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W

p r o j e c t University c l i e n t  University a r c h i t e c t  Kell

of Texas Pan American College of Education

of Texas System

Muñoz Architects

d e s i g n t e a m John

H. Kell, FAIA; Henry R. Munoz III; James G.

Sterner, AIA; Steven Land Tillotson, AIA; Claudia Carlos; Michael Cowan, AIA c o n t r a c t o r Skanska

USA Building

c o n s u l t a n t s HMG & Associates (MEP); Lundy & Franke Engineering

(structural); Perez Consulting Engineers (civil); Datacom Design Group (IT); BAI (AV); Halff Associates (landscape); Busby & Associates (cost estimating) p h o t o g r a p h e r Chris

58

t e x a s

Cooper Photography

a r c h i t e c t

hat’s in a phrase? You might ask yourself that question as you stand in front of the main elevator in the newest addition to the Education Complex on the main campus of the University of Texas Pan-American with its myriad of sayings (or dichos) etched into the surrounding clear glass walls. Waiting to step into this mechanical contraption that will not only take you to your destination, but beyond that, will take you on a journey through the delicate intricacies of language and culture—the culture of the Lower Rio Grande Valley, most certainly, but inwardly, the culture of the University of Texas Pan-American, and the culture of UT Pan-Am’s student body with all its complex yet defining ethnic characteristics. Welcome to the latest expression of biculturalism and bilinguilism from the minds of Kell Muñoz Architects. Centrally located on the UT Pan-Am campus in Edinburg, the newly constructed addition consists of two new facilities (Buildings C & D) located immediately to the east and adjacent to the existing and newly refurbished Buildings A & B. The $22 million (total project cost), 82,000-sq.ft. addition includes much needed classrooms, research areas, labs, and faculty offices. For a university that trains more bilingual teachers than any other institution in the U.S., the facility is a godsend; for the architects at Kell Muñoz, it was an opportunity to expand on their philosophies regarding culture and language, specifically the interaction between Mexican and Anglo traditions, customs, and social mores. These interactions form the core behind the idea of “code switching”—the sharing of cultural characteristics that often result when two societies interact; in this case, the coalescence of Spanish and English. As UT Pan-Am’s architect and owner’s representative for this project, I was involved, along with the university’s design committee, in a wide variety of stimulating conceptual discussions with Kell Muñoz’ design team, each time internalizing more and more of the conceptual thinking that would ultimately shape this structure. It was during these conversations and through the general review of the design process that we began to understand and ultimately embrace the concepts of biculturalism, bilinguilism, and “code switching.” Along with these defining ideals, very real issues such as internal lighting, pedestrian traffic patterns, and existing infrastructure played important roles in helping to establish the building footprint. Building at UT Pan-Am poses a particular challenge to all designers because the university requires all buildings to use a standard brick color (“UT Pan-Am blend”), as well as one of only two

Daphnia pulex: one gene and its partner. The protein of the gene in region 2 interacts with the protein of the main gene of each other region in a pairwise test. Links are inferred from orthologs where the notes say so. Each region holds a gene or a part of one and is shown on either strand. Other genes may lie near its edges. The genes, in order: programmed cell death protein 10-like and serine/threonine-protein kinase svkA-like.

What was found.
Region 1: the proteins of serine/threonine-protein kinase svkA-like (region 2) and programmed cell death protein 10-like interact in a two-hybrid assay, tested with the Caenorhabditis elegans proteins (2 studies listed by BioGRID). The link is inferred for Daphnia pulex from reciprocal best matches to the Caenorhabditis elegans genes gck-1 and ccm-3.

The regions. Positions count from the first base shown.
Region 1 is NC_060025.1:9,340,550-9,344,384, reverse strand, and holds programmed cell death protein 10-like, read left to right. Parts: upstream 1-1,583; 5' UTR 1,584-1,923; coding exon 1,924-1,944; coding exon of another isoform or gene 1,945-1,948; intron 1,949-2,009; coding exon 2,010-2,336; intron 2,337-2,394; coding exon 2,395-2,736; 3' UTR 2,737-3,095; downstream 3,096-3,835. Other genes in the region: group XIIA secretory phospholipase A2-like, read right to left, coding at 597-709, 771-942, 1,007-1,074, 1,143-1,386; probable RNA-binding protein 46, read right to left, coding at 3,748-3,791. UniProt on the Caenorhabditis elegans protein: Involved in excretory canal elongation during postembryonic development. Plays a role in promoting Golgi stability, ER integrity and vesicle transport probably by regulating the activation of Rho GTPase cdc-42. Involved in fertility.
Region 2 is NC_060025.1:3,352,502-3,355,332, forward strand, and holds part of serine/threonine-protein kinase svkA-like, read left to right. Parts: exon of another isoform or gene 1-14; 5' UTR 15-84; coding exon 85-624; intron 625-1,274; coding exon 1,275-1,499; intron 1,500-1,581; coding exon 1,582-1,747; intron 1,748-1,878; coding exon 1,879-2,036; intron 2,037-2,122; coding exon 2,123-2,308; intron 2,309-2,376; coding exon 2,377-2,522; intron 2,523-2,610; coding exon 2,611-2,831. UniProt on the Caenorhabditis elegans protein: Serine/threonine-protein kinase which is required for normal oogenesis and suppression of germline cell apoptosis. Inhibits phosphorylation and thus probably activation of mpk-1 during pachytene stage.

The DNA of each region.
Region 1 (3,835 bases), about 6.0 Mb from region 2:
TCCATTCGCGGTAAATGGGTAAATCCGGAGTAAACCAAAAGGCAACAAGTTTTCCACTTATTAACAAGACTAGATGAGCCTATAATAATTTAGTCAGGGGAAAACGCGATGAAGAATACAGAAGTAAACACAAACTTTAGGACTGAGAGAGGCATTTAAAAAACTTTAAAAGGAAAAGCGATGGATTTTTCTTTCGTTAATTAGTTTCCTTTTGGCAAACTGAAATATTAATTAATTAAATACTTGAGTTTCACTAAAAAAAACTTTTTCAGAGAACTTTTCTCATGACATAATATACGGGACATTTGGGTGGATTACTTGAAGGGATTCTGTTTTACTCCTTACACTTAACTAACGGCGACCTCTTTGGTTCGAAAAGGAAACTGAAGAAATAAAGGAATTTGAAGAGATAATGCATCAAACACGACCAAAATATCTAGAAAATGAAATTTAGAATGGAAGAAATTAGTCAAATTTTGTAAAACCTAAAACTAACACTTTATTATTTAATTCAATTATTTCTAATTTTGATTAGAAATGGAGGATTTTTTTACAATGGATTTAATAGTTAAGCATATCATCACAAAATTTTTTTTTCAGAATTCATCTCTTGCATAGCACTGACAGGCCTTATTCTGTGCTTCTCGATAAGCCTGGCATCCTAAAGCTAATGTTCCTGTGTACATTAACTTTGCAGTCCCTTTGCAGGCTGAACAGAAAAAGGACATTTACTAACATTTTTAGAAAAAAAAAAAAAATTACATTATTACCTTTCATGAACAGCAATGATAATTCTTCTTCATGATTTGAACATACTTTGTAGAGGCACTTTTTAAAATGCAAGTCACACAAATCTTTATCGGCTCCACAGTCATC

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Texas Architect Jan/Feb 2008: Design for Education  

Texas Architect is the official publication of the Texas Society of Architects, each edition features recently completed projects and other...

Texas Architect Jan/Feb 2008: Design for Education  

Texas Architect is the official publication of the Texas Society of Architects, each edition features recently completed projects and other...